This brings me to the second reason I am not worried – computers (regardless of their architecture) are not simply going to wake up. We have learned how naive this idea was. Computers will have to be designed to be self-aware. It won’t happen by accident.

In fact, I have been using the term ‘AI” to refer to self-aware general artificial intelligence. However, we already have AI of the softer variety. There is AI in your smartphone, and in your video game. We already have software that can learn and adapt, and it can do this without the slightest self-awareness. We are even using neuromorphic chips to perform tasks like pattern recognition that this type of computing does much better – again, without anything on the path to awareness.

I am not afraid of AI because it seems to me that our computers will do what we want them to do, as long as we continue on the path of top-down engineering. AI will be able to do everything we need and want it to do without self-awareness. Our self-driving cars are not one day going to revolt against us.

I do think it is possible to develop a fully self-aware general AI that matches and then exceeds human intelligence. In fact, I think we will do this. Neuromorphic technology is the beginning. With computers designed to function like the brain there is the potential of reproducing the processes that produce awareness in humans. This, however, will not be easy. It will require a dedicated research and development program with self-aware AI as the goal.

The other possible path is that we model the human brain, even before we fully understand it. We are working to model the connectome – a diagram of all the connections in the human brain. We are also modeling the basic components of the brain, such as the cortical column. Once we have an accurate enough map of the brain, and the neuromorphic technology to reproduce its function, we could theoretically just build (virtually or in hardware) an artificial human brain. I believe a functional model of the human brain would be, in fact, a self-aware human brain.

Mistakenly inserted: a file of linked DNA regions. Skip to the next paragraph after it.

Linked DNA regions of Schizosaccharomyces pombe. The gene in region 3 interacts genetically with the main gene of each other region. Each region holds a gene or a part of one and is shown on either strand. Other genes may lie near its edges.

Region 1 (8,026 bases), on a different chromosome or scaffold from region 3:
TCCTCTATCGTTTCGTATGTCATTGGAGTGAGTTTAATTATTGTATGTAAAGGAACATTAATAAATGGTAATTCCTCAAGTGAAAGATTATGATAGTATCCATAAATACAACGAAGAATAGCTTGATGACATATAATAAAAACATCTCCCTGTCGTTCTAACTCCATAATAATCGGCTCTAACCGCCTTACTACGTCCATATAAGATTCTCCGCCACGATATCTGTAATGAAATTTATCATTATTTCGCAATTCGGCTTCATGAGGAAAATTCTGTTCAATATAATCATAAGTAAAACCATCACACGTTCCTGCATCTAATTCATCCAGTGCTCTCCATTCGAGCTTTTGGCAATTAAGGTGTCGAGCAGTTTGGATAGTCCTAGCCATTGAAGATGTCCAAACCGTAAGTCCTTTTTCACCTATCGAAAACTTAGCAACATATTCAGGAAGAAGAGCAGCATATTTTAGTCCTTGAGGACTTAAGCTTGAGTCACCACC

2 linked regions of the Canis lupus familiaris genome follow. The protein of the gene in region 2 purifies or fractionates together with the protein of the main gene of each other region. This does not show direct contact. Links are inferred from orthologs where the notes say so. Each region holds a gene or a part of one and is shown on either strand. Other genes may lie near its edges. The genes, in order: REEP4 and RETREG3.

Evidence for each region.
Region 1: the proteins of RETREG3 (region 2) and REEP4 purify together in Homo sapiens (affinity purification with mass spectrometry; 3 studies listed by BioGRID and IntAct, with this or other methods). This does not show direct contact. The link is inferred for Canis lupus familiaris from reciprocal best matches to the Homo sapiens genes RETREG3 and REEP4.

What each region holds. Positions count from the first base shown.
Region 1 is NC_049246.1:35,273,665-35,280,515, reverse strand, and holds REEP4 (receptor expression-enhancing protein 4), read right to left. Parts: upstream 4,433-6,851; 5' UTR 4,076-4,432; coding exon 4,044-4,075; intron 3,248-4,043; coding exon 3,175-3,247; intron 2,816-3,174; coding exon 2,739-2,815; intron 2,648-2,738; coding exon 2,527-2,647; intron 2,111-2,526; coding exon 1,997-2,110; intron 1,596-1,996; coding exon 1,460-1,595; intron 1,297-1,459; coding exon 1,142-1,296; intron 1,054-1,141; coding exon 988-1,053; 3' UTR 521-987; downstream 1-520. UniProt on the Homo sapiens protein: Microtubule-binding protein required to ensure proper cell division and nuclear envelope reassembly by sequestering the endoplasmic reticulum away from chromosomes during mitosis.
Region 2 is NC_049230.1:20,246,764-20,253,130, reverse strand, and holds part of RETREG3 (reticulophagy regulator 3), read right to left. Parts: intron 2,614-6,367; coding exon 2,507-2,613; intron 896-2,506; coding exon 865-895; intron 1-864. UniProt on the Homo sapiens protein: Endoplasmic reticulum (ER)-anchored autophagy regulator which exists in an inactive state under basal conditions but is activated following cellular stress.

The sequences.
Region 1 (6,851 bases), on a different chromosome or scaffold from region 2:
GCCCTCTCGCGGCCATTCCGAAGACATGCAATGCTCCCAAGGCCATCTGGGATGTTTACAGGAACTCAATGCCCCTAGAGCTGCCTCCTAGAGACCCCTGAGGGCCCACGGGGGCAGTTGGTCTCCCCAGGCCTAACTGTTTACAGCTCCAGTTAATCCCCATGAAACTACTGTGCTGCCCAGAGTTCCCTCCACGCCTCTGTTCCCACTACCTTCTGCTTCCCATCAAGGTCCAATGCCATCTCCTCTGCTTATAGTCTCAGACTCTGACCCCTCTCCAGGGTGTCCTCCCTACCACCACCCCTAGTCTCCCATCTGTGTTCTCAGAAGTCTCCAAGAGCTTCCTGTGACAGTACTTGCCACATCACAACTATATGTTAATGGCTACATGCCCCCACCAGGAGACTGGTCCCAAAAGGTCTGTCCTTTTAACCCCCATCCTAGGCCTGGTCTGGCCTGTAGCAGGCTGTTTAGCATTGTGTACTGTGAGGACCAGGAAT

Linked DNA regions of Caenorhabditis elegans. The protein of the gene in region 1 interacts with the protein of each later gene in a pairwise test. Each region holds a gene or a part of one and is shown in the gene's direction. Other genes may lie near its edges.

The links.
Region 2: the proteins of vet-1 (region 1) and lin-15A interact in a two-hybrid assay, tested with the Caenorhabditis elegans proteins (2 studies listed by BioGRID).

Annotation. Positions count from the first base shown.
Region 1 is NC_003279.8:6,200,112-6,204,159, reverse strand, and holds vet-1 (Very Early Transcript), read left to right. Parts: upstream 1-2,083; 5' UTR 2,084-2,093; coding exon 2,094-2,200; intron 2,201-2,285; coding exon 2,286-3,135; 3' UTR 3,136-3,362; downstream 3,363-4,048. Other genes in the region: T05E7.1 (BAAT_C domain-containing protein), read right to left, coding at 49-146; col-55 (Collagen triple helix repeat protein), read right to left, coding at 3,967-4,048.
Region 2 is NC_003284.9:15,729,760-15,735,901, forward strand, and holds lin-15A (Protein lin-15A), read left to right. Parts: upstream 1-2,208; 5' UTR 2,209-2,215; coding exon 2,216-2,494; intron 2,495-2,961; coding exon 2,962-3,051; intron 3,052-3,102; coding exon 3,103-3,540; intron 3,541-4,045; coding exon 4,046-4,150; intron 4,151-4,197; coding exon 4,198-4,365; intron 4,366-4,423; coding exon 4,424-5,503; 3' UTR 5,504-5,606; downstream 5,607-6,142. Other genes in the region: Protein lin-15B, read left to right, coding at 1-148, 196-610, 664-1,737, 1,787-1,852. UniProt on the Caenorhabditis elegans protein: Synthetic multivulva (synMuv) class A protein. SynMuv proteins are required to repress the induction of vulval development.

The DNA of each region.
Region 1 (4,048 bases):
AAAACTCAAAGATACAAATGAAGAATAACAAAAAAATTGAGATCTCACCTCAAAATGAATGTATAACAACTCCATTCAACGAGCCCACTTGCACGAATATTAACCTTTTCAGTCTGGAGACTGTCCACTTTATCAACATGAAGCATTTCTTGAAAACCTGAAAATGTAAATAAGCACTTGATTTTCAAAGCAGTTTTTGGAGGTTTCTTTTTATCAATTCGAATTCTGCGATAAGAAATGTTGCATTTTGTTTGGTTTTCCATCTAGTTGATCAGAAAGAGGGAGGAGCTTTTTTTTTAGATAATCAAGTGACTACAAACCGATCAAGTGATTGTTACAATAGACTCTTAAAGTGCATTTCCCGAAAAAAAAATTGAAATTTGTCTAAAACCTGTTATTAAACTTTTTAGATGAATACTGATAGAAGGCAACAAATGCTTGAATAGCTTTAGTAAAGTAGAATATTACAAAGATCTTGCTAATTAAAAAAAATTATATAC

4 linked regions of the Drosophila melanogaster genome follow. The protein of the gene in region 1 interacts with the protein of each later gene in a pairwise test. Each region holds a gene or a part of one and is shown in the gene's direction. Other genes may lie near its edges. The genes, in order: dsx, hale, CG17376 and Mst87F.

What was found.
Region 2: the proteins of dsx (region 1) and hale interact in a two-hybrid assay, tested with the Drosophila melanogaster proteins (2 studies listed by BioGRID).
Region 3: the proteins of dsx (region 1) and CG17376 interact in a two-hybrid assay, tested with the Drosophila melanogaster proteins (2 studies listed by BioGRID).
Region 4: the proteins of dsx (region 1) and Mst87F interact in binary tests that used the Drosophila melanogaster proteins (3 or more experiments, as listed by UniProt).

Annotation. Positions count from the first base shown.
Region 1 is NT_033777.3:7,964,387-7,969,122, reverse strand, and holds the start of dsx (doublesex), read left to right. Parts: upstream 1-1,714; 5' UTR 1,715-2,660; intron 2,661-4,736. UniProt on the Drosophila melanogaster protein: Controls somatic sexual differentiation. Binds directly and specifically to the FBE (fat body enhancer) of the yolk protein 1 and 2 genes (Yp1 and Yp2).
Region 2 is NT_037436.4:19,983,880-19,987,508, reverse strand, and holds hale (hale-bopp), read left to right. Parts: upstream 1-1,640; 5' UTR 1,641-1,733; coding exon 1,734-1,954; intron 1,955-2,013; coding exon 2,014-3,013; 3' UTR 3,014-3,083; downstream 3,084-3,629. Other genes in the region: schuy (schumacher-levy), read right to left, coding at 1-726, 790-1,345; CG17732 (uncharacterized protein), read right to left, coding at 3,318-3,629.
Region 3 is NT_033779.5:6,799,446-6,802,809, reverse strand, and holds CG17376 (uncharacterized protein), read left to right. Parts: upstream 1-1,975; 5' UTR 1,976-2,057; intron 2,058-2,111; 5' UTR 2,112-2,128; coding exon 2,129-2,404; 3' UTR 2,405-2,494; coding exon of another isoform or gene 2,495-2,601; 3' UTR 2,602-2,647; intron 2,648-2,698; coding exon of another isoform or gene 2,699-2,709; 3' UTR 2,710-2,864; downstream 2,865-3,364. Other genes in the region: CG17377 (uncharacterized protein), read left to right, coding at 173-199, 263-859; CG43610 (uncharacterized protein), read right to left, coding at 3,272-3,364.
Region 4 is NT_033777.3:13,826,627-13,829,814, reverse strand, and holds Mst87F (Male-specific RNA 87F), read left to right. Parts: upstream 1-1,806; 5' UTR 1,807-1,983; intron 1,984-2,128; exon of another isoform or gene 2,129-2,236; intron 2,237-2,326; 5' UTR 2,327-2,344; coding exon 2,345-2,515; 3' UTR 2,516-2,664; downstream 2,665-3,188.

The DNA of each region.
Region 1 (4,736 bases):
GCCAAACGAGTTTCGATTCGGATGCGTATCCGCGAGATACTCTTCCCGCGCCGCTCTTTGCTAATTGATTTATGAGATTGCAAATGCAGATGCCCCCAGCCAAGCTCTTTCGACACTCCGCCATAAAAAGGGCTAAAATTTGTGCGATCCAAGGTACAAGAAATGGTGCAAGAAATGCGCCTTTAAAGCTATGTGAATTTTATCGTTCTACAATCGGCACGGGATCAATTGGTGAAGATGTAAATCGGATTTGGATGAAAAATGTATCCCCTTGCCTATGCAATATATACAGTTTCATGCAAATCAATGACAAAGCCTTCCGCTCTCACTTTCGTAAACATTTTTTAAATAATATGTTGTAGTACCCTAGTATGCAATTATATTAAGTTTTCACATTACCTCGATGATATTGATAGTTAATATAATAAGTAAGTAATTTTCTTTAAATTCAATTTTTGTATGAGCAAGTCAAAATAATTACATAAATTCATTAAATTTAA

I do think it would be a mistake to put such an artificial brain into a fully autonomous super robot, at least before we fully understand and control the technology. Think about why we would want to do this.

We would not do this to make robot slaves. Robot slaves should not be self-aware, and they don’t have to be. They can do everything we need them to do without the burden or risk of self-awareness. If we want a self-aware AI to think for us, they would not need to be in a robot body. They can be safely on a desk top.

We would have to be willfully careless, like the scientist in Caprica who built the Cylons (yeah, we should not build self-aware killer robots). Creating self-aware robots that get out of our control would require a deliberate and careless program.

I am trying to envision an application that requires both self-awareness and autonomy. The only thing I can think of is space exploration, because in space a non-biological body is a huge advantage, and distance requires autonomy.

Further, by the time we can develop self-aware AI we will also be able, using the same technology, to enhance our own intellect and physical capabilities. This brings us back to Musk’s Neuralink – he obviously thinks the same thing, and wants to make sure that computer-brain interfaces are up to the task of allowing us to compete with our own AI.

For the foreseeable future self-aware AI will need to be the result of a massive and deliberate program, giving us the time to be careful. I don’t see any immediate need for creating the kind of AI that haunts our sci-fi nightmares.

Of course, if you go far enough into the future, all bets are off. But at the same time, we cannot predict what our own human capabilities will evolve into. There is no point is worrying about the distant future because we simply cannot predict what will happen.

So, I would say that I am not worried for the next 50 or even 100 years. We should continue to develop AI for the benefits they will bring us, and just don’t invest millions of dollars and years of research building self-aware killer robots.